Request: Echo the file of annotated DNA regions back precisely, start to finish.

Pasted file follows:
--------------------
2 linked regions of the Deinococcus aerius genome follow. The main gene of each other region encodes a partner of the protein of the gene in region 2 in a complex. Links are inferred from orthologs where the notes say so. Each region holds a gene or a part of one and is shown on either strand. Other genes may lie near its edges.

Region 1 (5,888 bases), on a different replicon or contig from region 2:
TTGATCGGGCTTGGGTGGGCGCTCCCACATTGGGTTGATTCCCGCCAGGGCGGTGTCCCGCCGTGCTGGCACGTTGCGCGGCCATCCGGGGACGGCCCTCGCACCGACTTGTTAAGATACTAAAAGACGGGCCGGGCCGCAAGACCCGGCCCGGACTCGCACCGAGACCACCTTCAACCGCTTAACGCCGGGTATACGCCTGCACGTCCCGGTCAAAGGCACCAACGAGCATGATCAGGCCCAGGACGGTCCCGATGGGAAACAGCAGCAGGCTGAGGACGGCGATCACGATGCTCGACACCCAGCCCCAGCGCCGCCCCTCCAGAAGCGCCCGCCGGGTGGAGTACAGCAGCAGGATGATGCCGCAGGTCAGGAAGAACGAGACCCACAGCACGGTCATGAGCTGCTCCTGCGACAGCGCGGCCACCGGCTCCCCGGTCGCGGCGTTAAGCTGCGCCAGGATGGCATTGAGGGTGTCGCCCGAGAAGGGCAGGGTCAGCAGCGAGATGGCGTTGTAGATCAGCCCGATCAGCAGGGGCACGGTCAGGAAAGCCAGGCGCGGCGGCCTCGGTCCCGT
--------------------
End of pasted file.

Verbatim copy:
2 linked regions of the Deinococcus aerius genome follow. The main gene of each other region encodes a partner of the protein of the gene in region 2 in a complex. Links are inferred from orthologs where the notes say so. Each region holds a gene or a part of one and is shown on either strand. Other genes may lie near its edges.

Region 1 (5,888 bases), on a different replicon or contig from region 2:
TTGATCGGGCTTGGGTGGGCGCTCCCACATTGGGTTGATTCCCGCCAGGGCGGTGTCCCGCCGTGCTGGCACGTTGCGCGGCCATCCGGGGACGGCCCTCGCACCGACTTGTTAAGATACTAAAAGACGGGCCGGGCCGCAAGACCCGGCCCGGACTCGCACCGAGACCACCTTCAACCGCTTAACGCCGGGTATACGCCTGCACGTCCCGGTCAAAGGCACCAACGAGCATGATCAGGCCCAGGACGGTCCCGATGGGAAACAGCAGCAGGCTGAGGACGGCGATCACGATGCTCGACACCCAGCCCCAGCGCCGCCCCTCCAGAAGCGCCCGCCGGGTGGAGTACAGCAGCAGGATGATGCCGCAGGTCAGGAAGAACGAGACCCACAGCACGGTCATGAGCTGCTCCTGCGACAGCGCGGCCACCGGCTCCCCGGTCGCGGCGTTAAGCTGCGCCAGGATGGCATTGAGGGTGTCGCCCGAGAAGGGCAGGGTCAGCAGCGAGATGGCGTTGTAGATCAGCCCGATCAGCAGGGGCACGGTCAGGAAAGCCAGGCGCGGCGGCCTCGGTCCCGT